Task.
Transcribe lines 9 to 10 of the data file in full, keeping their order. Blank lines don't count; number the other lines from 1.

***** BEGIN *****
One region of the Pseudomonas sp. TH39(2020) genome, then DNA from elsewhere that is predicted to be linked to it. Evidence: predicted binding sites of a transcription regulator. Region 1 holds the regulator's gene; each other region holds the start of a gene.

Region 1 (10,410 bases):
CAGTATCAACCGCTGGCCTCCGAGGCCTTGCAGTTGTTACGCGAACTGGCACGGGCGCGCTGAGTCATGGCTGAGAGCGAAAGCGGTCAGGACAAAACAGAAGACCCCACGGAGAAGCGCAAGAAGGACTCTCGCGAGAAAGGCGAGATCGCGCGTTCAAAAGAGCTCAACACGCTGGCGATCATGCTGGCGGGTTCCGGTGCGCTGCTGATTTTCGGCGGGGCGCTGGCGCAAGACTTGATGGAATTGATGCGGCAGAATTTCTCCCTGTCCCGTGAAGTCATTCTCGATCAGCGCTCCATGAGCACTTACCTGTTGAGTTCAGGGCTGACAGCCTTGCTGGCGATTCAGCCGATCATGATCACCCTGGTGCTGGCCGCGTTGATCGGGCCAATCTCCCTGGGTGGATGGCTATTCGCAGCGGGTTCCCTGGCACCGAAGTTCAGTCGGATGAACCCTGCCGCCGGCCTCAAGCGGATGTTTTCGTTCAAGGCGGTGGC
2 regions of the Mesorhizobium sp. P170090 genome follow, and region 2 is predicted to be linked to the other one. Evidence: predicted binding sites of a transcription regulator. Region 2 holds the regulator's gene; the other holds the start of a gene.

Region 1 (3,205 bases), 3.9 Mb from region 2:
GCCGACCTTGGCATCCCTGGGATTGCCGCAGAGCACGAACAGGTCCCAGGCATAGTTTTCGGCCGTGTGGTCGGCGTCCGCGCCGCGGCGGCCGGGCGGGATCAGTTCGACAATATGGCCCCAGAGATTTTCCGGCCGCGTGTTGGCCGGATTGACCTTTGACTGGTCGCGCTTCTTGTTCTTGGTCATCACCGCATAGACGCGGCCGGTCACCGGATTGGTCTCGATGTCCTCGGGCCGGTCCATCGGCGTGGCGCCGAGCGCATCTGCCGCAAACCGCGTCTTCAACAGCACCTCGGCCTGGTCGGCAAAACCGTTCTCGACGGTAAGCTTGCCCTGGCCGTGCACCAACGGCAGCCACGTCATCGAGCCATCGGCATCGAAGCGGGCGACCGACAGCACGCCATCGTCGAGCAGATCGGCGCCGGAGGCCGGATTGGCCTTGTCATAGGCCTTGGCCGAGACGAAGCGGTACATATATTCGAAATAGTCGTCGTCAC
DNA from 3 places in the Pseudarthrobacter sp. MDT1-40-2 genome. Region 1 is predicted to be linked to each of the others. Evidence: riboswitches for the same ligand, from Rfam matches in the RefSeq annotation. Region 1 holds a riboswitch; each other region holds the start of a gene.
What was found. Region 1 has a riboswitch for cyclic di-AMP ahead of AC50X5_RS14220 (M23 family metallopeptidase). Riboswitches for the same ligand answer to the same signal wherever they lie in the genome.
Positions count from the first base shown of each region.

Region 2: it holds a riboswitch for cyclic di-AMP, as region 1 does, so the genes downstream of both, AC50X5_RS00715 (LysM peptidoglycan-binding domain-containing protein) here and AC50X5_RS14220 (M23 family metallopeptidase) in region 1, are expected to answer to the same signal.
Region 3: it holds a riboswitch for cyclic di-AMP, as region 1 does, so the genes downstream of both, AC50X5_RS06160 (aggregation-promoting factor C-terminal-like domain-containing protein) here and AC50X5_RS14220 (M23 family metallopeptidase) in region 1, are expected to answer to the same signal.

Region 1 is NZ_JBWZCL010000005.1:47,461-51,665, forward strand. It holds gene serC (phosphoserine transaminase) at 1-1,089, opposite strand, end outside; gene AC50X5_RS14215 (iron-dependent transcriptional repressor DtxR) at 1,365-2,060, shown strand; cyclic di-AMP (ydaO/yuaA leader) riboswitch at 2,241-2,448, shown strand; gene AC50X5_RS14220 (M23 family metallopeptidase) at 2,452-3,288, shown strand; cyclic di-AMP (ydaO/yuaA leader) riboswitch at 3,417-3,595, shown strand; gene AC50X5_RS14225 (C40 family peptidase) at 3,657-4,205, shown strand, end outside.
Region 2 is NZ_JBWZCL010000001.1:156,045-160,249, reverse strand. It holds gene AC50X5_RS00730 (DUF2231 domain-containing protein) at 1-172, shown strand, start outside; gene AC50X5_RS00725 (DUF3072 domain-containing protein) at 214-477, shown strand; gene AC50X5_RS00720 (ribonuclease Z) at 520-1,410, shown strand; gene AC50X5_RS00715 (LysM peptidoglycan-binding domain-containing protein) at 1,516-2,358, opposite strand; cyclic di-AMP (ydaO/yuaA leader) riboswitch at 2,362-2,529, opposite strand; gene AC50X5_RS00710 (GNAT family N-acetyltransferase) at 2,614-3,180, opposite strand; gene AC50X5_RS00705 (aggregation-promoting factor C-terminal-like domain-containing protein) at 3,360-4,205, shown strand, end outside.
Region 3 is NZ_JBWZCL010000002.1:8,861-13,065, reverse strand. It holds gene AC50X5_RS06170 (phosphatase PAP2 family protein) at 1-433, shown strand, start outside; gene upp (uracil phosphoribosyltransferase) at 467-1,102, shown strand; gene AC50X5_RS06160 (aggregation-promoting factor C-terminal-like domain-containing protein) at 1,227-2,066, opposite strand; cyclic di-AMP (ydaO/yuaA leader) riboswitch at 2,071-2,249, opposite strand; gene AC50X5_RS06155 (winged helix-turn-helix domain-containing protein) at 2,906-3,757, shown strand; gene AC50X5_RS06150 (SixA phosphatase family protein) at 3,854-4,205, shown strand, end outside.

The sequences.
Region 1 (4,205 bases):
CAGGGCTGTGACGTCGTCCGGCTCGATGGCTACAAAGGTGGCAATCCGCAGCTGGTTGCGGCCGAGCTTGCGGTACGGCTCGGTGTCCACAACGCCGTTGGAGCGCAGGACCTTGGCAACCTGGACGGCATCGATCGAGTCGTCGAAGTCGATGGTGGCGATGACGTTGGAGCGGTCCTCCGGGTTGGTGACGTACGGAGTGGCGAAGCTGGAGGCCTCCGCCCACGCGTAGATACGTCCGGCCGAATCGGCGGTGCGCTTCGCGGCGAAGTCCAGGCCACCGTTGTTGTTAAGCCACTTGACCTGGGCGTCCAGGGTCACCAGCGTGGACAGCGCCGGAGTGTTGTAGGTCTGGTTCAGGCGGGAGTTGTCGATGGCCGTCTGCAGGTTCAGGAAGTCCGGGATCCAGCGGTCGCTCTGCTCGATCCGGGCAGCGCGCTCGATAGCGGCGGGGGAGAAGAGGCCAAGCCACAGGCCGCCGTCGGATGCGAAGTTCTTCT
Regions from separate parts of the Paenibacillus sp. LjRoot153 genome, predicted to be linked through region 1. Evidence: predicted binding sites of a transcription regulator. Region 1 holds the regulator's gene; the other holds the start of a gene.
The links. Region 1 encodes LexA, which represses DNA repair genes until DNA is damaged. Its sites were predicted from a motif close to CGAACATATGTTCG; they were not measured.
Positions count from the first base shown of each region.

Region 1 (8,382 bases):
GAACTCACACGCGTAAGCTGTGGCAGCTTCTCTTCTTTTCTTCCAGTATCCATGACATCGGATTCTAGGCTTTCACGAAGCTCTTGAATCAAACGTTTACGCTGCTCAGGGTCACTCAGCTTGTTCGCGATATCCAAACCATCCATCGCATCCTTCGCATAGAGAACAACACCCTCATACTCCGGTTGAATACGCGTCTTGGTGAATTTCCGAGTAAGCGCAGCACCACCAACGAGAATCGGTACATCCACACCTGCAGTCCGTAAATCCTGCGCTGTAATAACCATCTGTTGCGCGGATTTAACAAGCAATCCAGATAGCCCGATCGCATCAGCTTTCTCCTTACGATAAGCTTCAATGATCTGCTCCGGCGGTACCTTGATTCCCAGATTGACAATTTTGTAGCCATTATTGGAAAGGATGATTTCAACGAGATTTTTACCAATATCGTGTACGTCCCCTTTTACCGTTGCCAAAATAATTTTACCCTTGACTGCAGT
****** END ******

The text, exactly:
Positions count from the first base shown of each region.

Region 2: it holds a riboswitch for cyclic di-AMP, as region 1 does, so the genes downstream of both, AC50X5_RS00715 (LysM peptidoglycan-binding domain-containing protein) here and AC50X5_RS14220 (M23 family metallopeptidase) in region 1, are expected to answer to the same signal.